On Tue, Mar 04, 2014 at 10:54:30PM -0800, David Mertz wrote:
As *I* am thinking of it, a "thunk" is really just like a C macro. Not even really like a Lisp macro. So it's not like a function in that it doesn't define a scope, doesn't have a call stack, etc. It's just "pretend I typed these other literal symbols here." Maybe I should stop calling the idea a thunk, and just call it a macro.
I'm intrigued by this suggestion. I think that what I'm really after is two things: lazy evaluation, and dynamic scoping. I think a macro would give us both.
But hasn't Guido said No Macros at some point?
However, I'm pulled in several directions here. On the one hand, if it really is essentially the same thing as a code object, I'm not convinced we actually need syntax for it. That is, what's really the point of having
a = $(expr) # or `expr`, or `(expr), or c"expr"
If it's simply a slightly shorter way of spelling:
a = compile(expr, "<string>", "eval")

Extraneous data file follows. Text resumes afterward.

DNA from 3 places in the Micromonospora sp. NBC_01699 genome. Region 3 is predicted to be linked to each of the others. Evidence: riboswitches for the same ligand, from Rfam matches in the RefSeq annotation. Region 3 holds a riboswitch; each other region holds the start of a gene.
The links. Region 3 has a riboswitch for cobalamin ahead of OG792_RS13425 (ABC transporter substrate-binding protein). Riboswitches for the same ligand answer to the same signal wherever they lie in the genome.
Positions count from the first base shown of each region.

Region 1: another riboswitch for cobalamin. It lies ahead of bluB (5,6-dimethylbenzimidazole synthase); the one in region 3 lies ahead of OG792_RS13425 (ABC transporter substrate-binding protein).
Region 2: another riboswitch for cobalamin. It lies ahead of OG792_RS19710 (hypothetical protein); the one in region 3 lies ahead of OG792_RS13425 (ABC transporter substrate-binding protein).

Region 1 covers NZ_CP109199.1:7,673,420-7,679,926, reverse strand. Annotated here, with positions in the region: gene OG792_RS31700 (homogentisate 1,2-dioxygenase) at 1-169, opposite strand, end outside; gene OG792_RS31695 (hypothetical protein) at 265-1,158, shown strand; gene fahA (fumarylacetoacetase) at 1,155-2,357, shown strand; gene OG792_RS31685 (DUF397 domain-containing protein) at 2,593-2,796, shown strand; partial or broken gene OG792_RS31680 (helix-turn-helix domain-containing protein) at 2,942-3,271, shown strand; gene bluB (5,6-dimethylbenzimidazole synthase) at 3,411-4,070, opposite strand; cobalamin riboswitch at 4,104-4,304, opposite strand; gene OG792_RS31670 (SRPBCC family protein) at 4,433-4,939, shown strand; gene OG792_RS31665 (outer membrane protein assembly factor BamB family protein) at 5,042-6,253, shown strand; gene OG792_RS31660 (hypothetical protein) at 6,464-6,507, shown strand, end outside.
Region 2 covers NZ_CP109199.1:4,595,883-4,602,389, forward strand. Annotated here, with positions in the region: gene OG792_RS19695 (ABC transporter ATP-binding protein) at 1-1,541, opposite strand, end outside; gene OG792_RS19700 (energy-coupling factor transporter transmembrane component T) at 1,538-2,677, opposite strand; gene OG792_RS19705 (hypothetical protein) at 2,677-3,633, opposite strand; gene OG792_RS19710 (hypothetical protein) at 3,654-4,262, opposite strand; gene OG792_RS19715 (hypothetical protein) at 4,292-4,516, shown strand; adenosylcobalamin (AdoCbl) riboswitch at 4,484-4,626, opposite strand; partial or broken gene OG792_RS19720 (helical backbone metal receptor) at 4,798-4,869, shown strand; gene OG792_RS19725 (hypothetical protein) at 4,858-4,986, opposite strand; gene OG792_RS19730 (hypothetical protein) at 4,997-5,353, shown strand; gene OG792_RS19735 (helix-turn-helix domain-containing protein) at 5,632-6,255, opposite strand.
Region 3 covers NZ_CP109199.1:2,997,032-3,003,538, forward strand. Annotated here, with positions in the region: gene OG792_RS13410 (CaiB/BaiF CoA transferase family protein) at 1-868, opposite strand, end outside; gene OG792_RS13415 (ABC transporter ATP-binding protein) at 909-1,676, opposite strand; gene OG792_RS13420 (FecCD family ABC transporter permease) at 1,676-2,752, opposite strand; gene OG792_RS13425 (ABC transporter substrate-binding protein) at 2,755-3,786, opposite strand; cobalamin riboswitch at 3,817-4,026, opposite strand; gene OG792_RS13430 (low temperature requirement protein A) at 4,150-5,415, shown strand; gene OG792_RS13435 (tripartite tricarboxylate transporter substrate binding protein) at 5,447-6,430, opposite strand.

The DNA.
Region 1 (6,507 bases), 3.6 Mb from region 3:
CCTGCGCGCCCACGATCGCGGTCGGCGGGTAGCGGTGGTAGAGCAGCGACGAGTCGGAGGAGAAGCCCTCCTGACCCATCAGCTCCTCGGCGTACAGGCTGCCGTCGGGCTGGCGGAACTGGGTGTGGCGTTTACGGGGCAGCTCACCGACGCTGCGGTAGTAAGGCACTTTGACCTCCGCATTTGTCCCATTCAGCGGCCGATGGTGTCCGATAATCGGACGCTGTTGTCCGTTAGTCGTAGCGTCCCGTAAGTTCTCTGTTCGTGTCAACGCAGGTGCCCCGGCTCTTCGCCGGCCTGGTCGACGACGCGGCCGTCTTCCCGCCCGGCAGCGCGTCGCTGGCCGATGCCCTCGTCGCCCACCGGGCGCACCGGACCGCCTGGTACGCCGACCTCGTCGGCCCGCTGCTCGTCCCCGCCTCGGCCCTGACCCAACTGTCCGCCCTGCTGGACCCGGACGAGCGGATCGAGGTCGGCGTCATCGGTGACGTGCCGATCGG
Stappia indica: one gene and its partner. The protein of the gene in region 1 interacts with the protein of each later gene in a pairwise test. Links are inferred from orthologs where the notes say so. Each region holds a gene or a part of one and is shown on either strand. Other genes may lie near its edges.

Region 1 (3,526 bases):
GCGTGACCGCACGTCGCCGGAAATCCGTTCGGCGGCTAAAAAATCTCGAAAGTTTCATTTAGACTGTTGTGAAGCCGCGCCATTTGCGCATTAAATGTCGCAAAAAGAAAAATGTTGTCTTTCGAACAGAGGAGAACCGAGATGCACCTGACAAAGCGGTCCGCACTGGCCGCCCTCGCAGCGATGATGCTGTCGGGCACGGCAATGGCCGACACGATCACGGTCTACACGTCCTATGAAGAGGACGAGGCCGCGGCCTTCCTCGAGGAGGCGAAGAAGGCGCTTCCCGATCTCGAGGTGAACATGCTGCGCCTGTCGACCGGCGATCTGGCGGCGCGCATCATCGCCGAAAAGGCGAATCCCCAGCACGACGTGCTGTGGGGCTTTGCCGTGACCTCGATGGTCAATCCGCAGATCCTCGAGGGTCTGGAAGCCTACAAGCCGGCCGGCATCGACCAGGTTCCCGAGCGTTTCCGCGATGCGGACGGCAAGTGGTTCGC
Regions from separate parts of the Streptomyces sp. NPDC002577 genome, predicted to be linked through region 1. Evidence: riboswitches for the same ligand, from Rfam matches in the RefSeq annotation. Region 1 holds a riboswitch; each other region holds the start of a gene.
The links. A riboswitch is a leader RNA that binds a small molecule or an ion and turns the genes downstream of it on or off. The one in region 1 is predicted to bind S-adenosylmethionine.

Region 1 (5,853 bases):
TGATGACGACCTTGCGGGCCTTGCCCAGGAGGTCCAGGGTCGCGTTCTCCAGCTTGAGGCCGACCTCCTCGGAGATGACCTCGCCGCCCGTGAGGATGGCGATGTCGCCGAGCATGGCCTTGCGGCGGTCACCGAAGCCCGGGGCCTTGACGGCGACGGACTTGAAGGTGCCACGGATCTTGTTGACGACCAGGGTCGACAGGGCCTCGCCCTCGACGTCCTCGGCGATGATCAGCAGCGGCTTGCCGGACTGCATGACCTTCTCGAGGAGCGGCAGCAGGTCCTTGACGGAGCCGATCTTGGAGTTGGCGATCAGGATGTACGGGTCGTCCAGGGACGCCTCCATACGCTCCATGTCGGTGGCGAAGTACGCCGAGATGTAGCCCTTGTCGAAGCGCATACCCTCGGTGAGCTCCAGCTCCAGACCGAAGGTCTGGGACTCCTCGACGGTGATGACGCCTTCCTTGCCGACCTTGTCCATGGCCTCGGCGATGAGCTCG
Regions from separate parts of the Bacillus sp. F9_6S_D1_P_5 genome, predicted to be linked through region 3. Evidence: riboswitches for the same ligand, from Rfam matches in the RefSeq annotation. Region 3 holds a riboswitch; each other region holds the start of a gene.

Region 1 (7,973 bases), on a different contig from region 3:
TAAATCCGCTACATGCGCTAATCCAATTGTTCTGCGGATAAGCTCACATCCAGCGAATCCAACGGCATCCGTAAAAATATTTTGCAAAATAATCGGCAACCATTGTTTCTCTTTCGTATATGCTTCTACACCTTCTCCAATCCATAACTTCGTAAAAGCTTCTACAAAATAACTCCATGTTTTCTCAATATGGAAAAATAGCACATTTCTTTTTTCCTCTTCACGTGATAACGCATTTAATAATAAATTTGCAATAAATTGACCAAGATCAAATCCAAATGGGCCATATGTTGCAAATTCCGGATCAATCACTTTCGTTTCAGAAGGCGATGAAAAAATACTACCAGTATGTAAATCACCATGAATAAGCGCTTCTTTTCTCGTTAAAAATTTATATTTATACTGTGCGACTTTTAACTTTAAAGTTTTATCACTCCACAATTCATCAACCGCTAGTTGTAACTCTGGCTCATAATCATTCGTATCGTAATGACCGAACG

You can't write it like that. You have to wrap the expression is quotes and turn it into a string:
a = compile("expr", "<string>", "eval")
which means you lose syntax highlighting. Perhaps the ability to get syntax highlighting is not sufficient to justify this idea.
Another disadvantage: the ever-present temptation to pass a user-generated string to compile:
a = compile(template % some_string, "<string>", "eval")
If some_string came from an untrusted source, you are now the proud owner of a brand new code injection vulnerability. But with syntax, you cannot generate a thunk/macro except from code you write yourself. It's still code written by you, it's just that evaluation is delayed.